Similarly, Mon Mothma’s somewhat standard explanation of the attack plans on the new Death Star is undercut by the knowledge that many Bothans died to bring them this vital information, an inclusion that essentially comes out out of nowhere and then is mentioned no more. It ends up being a bizarre beat because the audience has no idea who the Bothans are nor do their deaths contribute to any real dread once the curiously prosperous Ewoks overtake the Empire with sticks, rocks, ropes, and any other clever amalgamation that can be made from these three destroyers of high technology. Viewed in conjunction with the Ewok’s battle prowess, the bittersweet success of the Bothans, though essential, raises doubts about how cunning they are as rebel spies.
RotJ‘s inconsistency contributes to some true buzzkilling moments, when grimness detracts from the film’s attempted lightheartedness and vice versa. But, in typically puzzling fashion, the strangest moment in RotJ is also one of its most exhilarating: Luke’s fight with the rancor at Jabba the Hutt’s palace, a creature with one really big, emotional fan. Take a look:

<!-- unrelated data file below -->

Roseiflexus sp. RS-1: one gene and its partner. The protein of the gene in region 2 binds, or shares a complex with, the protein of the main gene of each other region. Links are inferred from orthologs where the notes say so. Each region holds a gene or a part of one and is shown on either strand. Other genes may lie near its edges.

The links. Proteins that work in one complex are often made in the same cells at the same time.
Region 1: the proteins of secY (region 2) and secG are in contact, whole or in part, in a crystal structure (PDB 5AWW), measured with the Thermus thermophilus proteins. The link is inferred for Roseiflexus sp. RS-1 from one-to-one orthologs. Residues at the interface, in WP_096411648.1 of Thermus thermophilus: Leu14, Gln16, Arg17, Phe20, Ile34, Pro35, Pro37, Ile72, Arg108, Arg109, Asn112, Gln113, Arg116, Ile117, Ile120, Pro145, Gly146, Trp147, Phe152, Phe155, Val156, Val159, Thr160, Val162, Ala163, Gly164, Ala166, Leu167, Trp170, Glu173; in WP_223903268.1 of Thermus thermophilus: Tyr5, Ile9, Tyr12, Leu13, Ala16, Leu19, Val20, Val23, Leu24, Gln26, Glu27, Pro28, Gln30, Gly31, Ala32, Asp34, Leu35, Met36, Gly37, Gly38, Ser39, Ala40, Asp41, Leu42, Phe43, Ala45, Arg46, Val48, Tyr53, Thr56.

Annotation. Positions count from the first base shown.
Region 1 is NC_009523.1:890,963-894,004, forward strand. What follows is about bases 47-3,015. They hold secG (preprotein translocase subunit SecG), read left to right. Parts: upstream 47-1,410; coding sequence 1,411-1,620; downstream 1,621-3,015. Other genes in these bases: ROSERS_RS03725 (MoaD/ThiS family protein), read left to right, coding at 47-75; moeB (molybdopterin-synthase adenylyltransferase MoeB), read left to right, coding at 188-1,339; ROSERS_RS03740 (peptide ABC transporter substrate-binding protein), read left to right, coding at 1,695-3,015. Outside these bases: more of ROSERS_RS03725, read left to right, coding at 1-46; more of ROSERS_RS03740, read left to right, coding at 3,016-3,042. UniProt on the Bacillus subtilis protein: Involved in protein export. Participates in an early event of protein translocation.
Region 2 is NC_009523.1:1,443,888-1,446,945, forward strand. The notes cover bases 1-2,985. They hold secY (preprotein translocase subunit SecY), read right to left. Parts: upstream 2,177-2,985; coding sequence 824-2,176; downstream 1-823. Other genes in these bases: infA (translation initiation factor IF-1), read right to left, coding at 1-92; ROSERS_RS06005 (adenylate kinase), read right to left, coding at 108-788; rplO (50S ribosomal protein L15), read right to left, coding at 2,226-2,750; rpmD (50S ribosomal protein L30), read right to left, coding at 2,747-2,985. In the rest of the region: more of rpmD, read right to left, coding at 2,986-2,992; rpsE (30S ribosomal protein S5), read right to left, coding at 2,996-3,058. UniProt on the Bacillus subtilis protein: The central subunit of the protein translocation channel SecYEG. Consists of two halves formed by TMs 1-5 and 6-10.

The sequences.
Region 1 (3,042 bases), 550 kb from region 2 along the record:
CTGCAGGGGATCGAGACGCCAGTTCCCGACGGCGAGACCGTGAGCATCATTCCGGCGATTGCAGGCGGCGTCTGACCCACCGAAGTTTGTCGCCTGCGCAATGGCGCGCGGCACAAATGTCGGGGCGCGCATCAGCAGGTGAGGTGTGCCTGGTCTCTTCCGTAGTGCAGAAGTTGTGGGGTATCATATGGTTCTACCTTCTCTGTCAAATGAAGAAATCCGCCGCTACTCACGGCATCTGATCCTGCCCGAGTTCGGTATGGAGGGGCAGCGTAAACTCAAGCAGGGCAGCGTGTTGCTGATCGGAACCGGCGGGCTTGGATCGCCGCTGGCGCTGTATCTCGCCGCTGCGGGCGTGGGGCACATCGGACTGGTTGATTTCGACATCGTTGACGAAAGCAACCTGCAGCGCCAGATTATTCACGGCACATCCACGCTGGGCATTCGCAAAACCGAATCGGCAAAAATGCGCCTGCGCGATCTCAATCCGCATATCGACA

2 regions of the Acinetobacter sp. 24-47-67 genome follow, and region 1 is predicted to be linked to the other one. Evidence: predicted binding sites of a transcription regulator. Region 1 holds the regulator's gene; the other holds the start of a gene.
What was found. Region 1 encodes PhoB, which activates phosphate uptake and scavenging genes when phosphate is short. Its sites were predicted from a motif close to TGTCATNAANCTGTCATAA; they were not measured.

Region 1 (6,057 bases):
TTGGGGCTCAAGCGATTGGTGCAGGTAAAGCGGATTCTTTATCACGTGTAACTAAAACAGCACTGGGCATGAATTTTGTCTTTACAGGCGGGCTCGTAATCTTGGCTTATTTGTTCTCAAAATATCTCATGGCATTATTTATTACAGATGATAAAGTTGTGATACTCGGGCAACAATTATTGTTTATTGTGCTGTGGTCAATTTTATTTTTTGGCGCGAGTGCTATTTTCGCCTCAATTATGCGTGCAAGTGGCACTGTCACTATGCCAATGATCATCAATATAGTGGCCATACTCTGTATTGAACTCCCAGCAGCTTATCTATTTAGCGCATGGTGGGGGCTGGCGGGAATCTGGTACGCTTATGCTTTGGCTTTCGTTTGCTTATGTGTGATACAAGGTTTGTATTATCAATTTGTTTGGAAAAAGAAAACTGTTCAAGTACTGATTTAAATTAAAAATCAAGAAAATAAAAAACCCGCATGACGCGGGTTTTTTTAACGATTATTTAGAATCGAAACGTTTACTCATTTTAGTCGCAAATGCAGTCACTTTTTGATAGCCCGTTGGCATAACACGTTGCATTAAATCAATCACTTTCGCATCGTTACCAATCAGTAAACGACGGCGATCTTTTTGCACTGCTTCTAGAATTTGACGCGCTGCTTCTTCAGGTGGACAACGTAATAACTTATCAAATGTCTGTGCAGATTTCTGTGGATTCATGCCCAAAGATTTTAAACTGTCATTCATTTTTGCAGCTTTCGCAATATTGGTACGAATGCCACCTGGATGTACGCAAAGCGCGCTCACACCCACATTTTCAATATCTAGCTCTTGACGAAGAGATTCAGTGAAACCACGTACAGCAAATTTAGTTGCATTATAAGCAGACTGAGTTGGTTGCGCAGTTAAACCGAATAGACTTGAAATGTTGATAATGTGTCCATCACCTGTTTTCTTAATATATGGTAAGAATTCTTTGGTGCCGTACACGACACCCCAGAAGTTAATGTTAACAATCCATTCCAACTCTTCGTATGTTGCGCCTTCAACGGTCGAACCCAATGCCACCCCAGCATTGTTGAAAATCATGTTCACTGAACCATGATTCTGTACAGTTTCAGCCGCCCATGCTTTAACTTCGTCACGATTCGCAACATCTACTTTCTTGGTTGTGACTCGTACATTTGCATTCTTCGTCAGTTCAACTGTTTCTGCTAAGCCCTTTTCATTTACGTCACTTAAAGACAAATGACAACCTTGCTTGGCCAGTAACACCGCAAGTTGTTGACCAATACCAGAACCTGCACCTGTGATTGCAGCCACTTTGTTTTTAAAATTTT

Luke Skywalker, without using the Force or his lightsaber, is able to defeat the rancor, a gargantuan monster whose seemingly sole purpose in Jabba’s Palace is to consume pesky guests; anyone who gets in Jabba’s way–or, like the Gamorrean guard, anyone who cannot get out of the way–could be readily sent down to a terrible death. Thus, Jabba’s domain is inherently dangerous, inhumane, a place where its denizens don’t care for one others–a custom to which the Gamorrean guard could probably attest right before he is eaten alive as his associates cheer. However, despite the depravity and the relentlessly hostile mood of the environment, and even after Luke has used his wits and agility to defeat the beast, the audience is not allowed to enjoy it completely. What should be diverting becomes anything but because one man is distraught by the rancor’s defeat. The crying man adds a bizarre dimension to the scene, which suggests that we too should feel something besides excitement after seeing our hero survive a treacherous ordeal, that what just happened is not completely entertaining.